Quick scale: Air molecules at room temperature spin roughly 100 billion times faster than a car engine, which in turn spins one to ten million times faster than Earth about its axis.
Value, in cycles per second (hertz) | Alternative Units | Description |
---|---|---|
3.17 x 10^{-8}
317 billionths |
Once per year | Revolution of Earth about the Sun |
1.16 x 10^{-5}
11.6 millionths |
Once every 23 hours, 56 minutes, and 4 seconds,
or roughly once per day |
Rotation of Earth about its axis |
0.0167 or 1/60 | 1 rpm | One revolution per minute |
0.556, 0.75, 1.3 | 33-1/3, 45, 78 rpm | Phonograph records
The progression from 78 to 33-1/3 rpm records is a mid-20th-century, analog example of increasing data storage density. |
12.5 | 750 rpm | Car engine, idling |
83-100 | 5000-6000 rpm | Car engine, typical maximum speed |
~10^{12} to 10^{13}
1 to 10 trillion |
Typical rotation speed of an air molecule at room temperature |
Temperature
While Celsius and Fahrenheit are two commonly used temperature scales, for comparison purposes it is best to use an absolute temperature scale, so Kelvins (K) are the main units in the listings below.
Value, in Kelvins | Alternative Units | Description |
---|---|---|
0 | -273 C, -460 F | Absolute zero |
2.7 | Cosmic microwave background | |
4.2 and less | Liquid helium | |
20 and less | Liquid hydrogen | |
77 and less | Liquid nitrogen | |
90 and less | Liquid oxygen | |
184 | -89 C, -128 F | Coldest recorded (natural) temperature on Earth
(Vostok Station, Antarctica, on July 21, 1983) |
195 and less | -78 C, -109 F | "Dry ice", frozen carbon dioxide |
273 | 0 C, 32 F | Water freezes, or cold weather |
293-296 | 20-23 C, 68-73 F | Room temperature, or mild weather |
310 | 37.0 C, 98.6 F | Human body temperature, or very hot weather |
373 | 100 C, 212 F | Water boils |
450 | 177 C, 350 F | Moderately hot household oven |
530 | 260 C, 500 F | Very hot household oven |
770 | 500 C, 930 F | Faintly red-hot object |
970 | 700 C, 1300 F | Moderately red-hot object |
2800 | 2500 C, 4600 F | Tungsten lightbulb filament (typical), a white-hot object |
5800 | 5500 C, 9900 F | The Sun's surface |
10,000 | 9700 C, 17,500 F | Surface of a blue-hot star.
Examples: Sirius is 9940 K. Rigel is 11,000 K. |
1.5 x 10^{7}
15 million |
1.5 x 10^{7} C, 2.7 x 10^{7} F | The Sun's center |
Thermal conductivity
Thermal conductivity is a measure of the ability of a material to conduct heat.
The SI unit of thermal conductivity is watts per meter-kelvin, or W/(m•K). This is equivalent to W/(m•°C) since it is differences in temperature that are relevant in calculations that involve thermal conductivity, so kelvins are then interchangeable with degrees Celsius. Alternative units are W/(cm•K) and BTU/(hr•ft•°F).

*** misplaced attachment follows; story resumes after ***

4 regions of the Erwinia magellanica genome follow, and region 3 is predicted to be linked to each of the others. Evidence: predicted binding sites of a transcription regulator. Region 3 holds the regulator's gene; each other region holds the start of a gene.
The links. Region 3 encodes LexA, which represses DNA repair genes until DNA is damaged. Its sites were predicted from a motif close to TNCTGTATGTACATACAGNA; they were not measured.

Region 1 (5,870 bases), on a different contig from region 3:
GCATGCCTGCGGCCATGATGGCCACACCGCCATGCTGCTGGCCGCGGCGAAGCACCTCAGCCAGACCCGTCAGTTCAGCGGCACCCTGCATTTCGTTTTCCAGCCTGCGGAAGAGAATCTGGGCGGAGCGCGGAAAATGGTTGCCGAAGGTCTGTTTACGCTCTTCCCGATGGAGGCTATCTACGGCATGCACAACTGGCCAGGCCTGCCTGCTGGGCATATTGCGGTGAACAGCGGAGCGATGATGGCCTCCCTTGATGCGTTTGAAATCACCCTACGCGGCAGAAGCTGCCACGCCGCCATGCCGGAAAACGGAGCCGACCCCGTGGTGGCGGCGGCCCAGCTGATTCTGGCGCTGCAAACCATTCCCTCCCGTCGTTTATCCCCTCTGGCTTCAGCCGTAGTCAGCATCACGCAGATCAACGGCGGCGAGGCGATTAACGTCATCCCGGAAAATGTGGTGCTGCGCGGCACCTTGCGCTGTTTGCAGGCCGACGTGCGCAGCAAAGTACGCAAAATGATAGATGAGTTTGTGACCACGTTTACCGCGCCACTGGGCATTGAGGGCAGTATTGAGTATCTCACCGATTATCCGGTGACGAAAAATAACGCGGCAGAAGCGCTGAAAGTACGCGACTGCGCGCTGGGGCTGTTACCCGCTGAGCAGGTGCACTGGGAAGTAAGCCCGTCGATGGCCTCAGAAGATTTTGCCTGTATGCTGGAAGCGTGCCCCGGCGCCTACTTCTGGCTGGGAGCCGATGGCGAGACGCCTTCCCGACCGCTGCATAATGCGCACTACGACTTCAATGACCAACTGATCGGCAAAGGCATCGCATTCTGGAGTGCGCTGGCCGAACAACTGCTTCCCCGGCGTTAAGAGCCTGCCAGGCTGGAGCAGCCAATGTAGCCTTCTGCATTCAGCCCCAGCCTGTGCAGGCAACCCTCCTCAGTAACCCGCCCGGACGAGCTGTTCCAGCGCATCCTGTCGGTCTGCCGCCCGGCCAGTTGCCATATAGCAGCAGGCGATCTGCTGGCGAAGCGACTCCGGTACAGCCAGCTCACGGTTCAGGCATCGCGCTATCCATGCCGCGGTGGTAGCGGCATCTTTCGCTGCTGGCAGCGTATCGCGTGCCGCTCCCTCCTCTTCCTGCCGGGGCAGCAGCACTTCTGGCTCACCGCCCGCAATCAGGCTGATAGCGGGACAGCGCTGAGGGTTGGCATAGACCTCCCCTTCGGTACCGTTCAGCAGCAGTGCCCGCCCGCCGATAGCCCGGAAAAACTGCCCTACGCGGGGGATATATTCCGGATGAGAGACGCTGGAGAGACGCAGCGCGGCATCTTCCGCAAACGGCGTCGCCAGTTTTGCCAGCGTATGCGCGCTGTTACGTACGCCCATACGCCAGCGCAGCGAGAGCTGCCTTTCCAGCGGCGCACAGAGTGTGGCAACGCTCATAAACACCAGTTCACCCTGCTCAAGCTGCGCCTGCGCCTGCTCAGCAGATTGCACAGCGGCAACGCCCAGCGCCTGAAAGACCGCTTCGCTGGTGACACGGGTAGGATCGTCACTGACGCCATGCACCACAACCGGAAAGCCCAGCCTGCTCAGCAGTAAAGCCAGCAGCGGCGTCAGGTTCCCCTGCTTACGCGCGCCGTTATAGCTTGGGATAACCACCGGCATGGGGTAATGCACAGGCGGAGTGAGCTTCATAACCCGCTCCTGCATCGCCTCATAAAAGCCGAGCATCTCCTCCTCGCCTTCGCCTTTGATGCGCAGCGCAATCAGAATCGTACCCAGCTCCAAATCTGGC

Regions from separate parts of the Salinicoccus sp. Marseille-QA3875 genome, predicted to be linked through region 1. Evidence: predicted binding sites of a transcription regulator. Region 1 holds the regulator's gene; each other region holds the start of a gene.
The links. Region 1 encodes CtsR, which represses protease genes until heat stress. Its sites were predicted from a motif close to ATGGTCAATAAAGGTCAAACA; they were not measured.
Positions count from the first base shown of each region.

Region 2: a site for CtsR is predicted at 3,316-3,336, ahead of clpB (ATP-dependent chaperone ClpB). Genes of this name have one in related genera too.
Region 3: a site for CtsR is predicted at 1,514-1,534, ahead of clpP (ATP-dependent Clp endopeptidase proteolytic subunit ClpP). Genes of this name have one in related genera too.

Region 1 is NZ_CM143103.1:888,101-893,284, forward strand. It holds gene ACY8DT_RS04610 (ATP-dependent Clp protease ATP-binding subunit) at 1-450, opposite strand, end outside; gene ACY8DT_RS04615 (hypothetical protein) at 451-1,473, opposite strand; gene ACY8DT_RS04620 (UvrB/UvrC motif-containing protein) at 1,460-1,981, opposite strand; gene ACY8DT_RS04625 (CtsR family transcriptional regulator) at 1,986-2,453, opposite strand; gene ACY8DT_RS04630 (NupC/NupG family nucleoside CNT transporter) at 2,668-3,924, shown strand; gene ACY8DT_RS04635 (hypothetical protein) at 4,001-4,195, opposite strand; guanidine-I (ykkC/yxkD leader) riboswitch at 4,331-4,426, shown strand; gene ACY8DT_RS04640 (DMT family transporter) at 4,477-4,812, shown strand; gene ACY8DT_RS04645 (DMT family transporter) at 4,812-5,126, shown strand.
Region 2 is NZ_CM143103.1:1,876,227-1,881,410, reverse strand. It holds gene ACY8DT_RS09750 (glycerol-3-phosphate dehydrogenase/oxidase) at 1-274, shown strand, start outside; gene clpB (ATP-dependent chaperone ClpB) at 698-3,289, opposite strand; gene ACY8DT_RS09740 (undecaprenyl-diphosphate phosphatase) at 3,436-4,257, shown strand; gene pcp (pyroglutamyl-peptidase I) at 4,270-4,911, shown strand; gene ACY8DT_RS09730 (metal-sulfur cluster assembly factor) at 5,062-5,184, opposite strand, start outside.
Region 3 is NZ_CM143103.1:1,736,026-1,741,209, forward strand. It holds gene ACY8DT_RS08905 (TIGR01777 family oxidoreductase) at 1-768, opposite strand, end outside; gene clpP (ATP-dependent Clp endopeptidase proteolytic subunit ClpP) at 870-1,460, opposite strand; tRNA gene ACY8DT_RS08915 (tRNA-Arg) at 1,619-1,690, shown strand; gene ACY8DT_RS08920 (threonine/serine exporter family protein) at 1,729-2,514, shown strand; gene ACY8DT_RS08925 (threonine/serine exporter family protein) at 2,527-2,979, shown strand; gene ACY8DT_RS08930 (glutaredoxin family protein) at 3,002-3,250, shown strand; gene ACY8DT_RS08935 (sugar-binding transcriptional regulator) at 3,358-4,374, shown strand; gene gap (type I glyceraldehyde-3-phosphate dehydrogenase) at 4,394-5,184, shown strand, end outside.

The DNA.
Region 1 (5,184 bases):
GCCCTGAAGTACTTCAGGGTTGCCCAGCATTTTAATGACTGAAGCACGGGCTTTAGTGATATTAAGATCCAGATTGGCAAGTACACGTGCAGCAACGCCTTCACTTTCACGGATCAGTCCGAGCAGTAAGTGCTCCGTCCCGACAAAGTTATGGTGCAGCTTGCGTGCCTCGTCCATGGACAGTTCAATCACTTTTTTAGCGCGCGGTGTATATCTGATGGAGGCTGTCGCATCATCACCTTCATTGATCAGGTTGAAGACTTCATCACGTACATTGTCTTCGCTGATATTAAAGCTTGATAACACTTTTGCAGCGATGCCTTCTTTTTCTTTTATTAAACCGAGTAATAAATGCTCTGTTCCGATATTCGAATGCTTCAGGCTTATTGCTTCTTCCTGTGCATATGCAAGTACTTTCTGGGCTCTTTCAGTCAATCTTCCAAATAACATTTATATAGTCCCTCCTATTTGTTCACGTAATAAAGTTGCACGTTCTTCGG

Quick scale: The thermal conductivity of copper is about 20 times that of a poor metal conductor like stainless steel, which is about 20 times that of glass. Glass is about 40 times more conductive than air.
Values given are for near-room-temperature conditions.
Value, in watts per meter-kelvin | Alternative Units | Description |
---|---|---|
0.025 | Air (1 atm pressure) | |
0.12-0.33 | Common plastics | |
0.6 | Water | |
1 | Glass | |
16-20 | Stainless steel | |
166-237 | Aluminum: 237 is for pure aluminum. 166-200 is for alloys typically used in aluminum heat sinks. Other alloys can be outside the stated range. | |
400 | Copper | |
2000 | Diamond |
Time
Note, the repeat periods of cyclical phenomena, like the cycle time of a typical sound frequency, are not generally included here. Doing so would simply repeat information that can be found in the frequency section of this article. An exception is made for the period of rotation or revolution of astronomical bodies such as Earth or the Moon, since these have historically served as standard definitions of time intervals like the day or the year.
Value, in seconds | Alternative Units | Description |
---|---|---|
1.1 x 10^{-10}
110 trillionths |
Period of cesium-133 hyperfine transition used to define the second | |
1.6 x 10^{-9}
1.6 billionths |
Lifetime of the first excited state of a hydrogen atom | |
0.2 | Human reaction time (typical) | |
1.3 | Light travel time, Earth to the Moon (one-way) | |
500 | 8.3 minutes | Light travel time, Earth to the Sun (one-way) |
5500 | 92 minutes | Orbital period of satellites at 400 km altitude, a typical low-Earth orbit. |
86,400 | 1 Day | One day |
2.36 x 10^{6}
2.36 million |
27.3 days | Orbital period of the Moon |
2.55 x 10^{6}
2.55 million |
29.5 days | Synodic period of the Moon, or period of the Moon's phases |
3.16 x 10^{7}
31.6 million |
1 Year | Orbital period of Earth |
2.4 x 10^{9}
2.4 billion |
76 years | Human lifetime (typical) |
7.8 x 10^{9}
7.8 billion |
248 years | Orbital period of Pluto |
1.2 x 10^{13}
12 trillion |
380,000 years | Age of the universe when neutral hydrogen atoms formed |
6.2 x 10^{15} | 200 million or 0.20 billion years | Orbital period of the Sun around the galaxy |
1.4 x 10^{17} | 4.5 billion years | Age of the solar system |
4.3 x 10^{17} | 13.7 billion years | Age of the universe |